Short stuff: news for kids
A look at what's making headlines - from peanut butter stats to the world's smallest horse.
Creamy or chunky?
"Spread" the word: Peanut butter is the leading use of peanuts in the United States.
Although it's almost over, March has been National Peanut Month, and it's not too late to celebrate. So grab a spoon and a jar of peanut butter – and let's dig into some peanut butter facts:
• It takes roughly 540 peanuts to make a 12-ounce jar of peanut butter.
• Peanut butter is consumed in about 89 percent of US households.
• The world's largest peanut butter factory – Jif, in Lexington, Ky. – churns out 250,000 jars of the tasty treat every day.
• The average child will eat 1,500 peanut-butter-and-jelly sandwiches before he or she graduates high school.
• Women and children prefer creamy, while most men opt for chunky, according to the National Peanut Board. (What's your favorite kind?)
Not just any hat
With only 236 different words, it became one of the most popular children's books ever. Earlier this month, Dr. Seuss's "The Cat in the Hat" celebrated its 50th birthday.
Seuss wrote the book, which was first published in 1957, because he felt there should be more entertaining material for beginning readers. He nailed it.
Many book critics have also hailed the work from a literary standpoint. That's because it simultaneously maintains a strict triple meter, keeps to simple vocabulary, and tells a fun tale.
The author, whose real name was Ted Geisel, wrote and illustrated 44 children's books, including "Green Eggs and Ham" and "How the Grinch Stole Christmas."
When Daria Marmaluk-Hajioannou makes music, the world listens – literally!
The musician has traveled to more than a dozen countries, introducing children to music and musical instruments – from the panpipe, a wind instrument, to South African shekeres and Latin American güiros, both of which are percussion instruments, often made from hollowed-out gourds.
She says music is a universal language that brings people together.
While Daria calls much of what she plays for children "free-form folk music," she says many children around the world listen to similar music as American kids do.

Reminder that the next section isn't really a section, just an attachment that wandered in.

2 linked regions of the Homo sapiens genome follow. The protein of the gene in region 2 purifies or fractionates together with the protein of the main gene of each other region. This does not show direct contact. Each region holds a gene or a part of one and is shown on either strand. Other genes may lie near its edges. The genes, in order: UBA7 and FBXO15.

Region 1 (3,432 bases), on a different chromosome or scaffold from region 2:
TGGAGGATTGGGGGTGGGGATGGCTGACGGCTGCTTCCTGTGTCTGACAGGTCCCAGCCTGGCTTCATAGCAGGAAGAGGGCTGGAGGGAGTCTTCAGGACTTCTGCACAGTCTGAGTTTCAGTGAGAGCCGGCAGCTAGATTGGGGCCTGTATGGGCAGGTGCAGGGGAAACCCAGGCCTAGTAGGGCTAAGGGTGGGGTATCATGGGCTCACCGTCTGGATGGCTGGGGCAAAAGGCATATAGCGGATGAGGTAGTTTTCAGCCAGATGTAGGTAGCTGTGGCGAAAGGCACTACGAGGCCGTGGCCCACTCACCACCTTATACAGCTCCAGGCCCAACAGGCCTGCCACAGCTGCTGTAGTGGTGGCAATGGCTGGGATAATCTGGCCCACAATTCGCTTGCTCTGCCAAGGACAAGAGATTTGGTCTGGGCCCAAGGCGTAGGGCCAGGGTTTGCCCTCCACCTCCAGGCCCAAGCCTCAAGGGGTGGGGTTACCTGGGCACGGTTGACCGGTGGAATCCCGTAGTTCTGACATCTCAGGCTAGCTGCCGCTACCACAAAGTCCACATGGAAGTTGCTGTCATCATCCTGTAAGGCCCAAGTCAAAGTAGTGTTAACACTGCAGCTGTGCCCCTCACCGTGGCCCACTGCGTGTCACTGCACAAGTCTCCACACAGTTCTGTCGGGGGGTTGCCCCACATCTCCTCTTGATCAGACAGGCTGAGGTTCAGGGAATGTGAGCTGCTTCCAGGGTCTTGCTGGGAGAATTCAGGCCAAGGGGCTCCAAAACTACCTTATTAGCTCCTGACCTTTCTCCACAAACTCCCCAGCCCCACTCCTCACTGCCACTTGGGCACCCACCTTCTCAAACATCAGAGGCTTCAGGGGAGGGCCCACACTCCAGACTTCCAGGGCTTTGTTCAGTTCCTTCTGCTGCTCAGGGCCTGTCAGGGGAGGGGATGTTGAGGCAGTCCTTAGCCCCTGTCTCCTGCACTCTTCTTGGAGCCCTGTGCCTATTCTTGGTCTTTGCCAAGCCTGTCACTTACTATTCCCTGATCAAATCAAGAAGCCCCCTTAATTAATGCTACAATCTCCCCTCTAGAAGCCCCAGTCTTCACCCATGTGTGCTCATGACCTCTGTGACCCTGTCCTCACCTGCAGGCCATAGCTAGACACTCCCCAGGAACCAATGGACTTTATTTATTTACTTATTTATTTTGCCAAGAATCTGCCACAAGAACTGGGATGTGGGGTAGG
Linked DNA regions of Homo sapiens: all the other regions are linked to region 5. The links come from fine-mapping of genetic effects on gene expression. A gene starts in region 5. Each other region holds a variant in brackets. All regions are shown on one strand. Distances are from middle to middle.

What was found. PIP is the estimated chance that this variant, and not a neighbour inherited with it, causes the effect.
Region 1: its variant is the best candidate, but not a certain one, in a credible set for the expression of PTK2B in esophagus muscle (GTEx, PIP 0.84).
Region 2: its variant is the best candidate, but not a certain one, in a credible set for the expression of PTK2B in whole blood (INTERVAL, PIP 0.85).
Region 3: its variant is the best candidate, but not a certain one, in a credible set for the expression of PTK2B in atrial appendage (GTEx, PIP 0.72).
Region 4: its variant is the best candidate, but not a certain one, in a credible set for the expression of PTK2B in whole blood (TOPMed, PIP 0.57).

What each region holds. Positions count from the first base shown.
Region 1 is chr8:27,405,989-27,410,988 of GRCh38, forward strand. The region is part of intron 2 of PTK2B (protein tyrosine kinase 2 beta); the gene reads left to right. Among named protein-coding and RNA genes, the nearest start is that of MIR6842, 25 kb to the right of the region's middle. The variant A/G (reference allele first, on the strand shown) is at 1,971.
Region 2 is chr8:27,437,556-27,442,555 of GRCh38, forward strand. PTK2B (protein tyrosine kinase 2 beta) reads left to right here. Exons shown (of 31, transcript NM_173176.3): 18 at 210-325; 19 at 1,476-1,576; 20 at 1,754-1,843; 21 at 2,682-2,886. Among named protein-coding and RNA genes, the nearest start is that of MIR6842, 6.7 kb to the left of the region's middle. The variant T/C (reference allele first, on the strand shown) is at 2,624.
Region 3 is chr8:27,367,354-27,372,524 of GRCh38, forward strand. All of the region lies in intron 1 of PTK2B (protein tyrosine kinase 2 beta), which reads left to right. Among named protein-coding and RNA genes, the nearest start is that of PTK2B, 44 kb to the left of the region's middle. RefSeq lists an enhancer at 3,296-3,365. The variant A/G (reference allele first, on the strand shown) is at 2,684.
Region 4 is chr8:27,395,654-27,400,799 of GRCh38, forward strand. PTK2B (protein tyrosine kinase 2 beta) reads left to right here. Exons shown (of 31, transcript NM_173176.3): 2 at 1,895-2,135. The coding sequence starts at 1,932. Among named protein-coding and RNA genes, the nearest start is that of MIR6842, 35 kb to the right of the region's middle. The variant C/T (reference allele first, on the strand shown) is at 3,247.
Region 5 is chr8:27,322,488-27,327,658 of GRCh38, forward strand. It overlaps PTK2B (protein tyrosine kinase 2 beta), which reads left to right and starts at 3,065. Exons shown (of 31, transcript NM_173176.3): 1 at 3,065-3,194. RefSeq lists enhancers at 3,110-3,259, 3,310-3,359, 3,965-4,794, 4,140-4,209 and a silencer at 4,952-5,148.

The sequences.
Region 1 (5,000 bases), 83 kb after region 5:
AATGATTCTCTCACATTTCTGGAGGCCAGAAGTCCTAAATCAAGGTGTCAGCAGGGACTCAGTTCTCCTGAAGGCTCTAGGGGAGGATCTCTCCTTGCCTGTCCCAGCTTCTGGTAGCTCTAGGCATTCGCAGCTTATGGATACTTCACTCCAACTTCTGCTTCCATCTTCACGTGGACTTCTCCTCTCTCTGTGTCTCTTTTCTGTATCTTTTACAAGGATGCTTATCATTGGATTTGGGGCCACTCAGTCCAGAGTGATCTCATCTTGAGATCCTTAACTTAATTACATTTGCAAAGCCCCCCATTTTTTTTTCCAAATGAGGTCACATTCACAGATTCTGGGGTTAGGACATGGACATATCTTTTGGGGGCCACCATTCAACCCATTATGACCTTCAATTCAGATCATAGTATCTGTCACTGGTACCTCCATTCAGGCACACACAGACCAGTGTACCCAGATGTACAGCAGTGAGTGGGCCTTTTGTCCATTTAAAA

"They like hip-hop," she says.
For musical activities, kids can visit her website at www.dariamusic.com.
At just a bit over 17 inches tall, this horse is more inclined to walk under fences than jump them – and that's exactly what she does.
Earlier this month, Thumbelina, who lives on a farm in St. Louis, became the smallest horse ever recorded by Guinness World Records.
When a Guinness official came from London to certify the record, a photograph was taken of Thumbelina and the world's largest living horse, Radar, a Belgium draft horse from Texas standing 6 feet, 7 inches tall. That's about 40 times larger than Thumbelina! She wasn't intimidated, however.
"I got the impression that Thumbelina wasn't so keen on sharing the limelight with the tallest horse at all," said Michael Whitty, of Guinness's Picture Media.
The picture will appear in the 2008 "World Records" book, which will be released this fall.
Kids in England are saying "Oui!" to learning new languages. (That's French for "Yes!")
Earlier this month, the BBC reported that primary school students will soon be taught foreign languages starting at age 7. These are the ages when children in other parts of Europe start learning a second language:
France: 5 years old. Austria, Belgium, and Sweden: 6 years old. Italy: between 6 and 7 years old. Germany: between 6 and 8 years old. Spain, Greece, Bulgaria, and the Netherlands: 8 years old. Denmark: 9 years old. Finland: 10 years old.
In the US, many kids start learning foreign languages at age trece. (That's 13 in Spanish.)
• Compiled from wire reports and websites by Steven Ellis.